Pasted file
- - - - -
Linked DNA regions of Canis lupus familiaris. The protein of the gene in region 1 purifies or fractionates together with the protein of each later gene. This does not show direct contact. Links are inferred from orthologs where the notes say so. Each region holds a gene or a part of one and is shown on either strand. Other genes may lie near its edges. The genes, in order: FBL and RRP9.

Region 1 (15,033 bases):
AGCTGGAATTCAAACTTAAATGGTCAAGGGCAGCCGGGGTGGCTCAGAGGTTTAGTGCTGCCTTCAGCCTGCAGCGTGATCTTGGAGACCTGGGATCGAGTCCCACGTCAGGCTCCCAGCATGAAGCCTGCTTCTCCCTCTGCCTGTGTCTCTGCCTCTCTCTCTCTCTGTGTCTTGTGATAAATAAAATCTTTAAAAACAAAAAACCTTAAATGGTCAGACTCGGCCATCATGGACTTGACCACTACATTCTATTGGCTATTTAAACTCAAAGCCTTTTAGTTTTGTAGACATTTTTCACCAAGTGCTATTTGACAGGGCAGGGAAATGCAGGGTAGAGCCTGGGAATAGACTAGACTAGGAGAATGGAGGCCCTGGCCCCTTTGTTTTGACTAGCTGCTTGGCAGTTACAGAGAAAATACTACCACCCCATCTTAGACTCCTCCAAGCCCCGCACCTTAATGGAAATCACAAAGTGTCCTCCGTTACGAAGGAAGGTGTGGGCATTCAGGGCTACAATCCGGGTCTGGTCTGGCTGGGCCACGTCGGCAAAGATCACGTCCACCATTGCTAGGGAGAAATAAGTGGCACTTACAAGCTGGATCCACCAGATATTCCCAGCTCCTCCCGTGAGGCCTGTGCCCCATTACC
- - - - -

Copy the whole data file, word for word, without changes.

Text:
Linked DNA regions of Canis lupus familiaris. The protein of the gene in region 1 purifies or fractionates together with the protein of each later gene. This does not show direct contact. Links are inferred from orthologs where the notes say so. Each region holds a gene or a part of one and is shown on either strand. Other genes may lie near its edges. The genes, in order: FBL and RRP9.

Region 1 (15,033 bases):
AGCTGGAATTCAAACTTAAATGGTCAAGGGCAGCCGGGGTGGCTCAGAGGTTTAGTGCTGCCTTCAGCCTGCAGCGTGATCTTGGAGACCTGGGATCGAGTCCCACGTCAGGCTCCCAGCATGAAGCCTGCTTCTCCCTCTGCCTGTGTCTCTGCCTCTCTCTCTCTCTGTGTCTTGTGATAAATAAAATCTTTAAAAACAAAAAACCTTAAATGGTCAGACTCGGCCATCATGGACTTGACCACTACATTCTATTGGCTATTTAAACTCAAAGCCTTTTAGTTTTGTAGACATTTTTCACCAAGTGCTATTTGACAGGGCAGGGAAATGCAGGGTAGAGCCTGGGAATAGACTAGACTAGGAGAATGGAGGCCCTGGCCCCTTTGTTTTGACTAGCTGCTTGGCAGTTACAGAGAAAATACTACCACCCCATCTTAGACTCCTCCAAGCCCCGCACCTTAATGGAAATCACAAAGTGTCCTCCGTTACGAAGGAAGGTGTGGGCATTCAGGGCTACAATCCGGGTCTGGTCTGGCTGGGCCACGTCGGCAAAGATCACGTCCACCATTGCTAGGGAGAAATAAGTGGCACTTACAAGCTGGATCCACCAGATATTCCCAGCTCCTCCCGTGAGGCCTGTGCCCCATTACC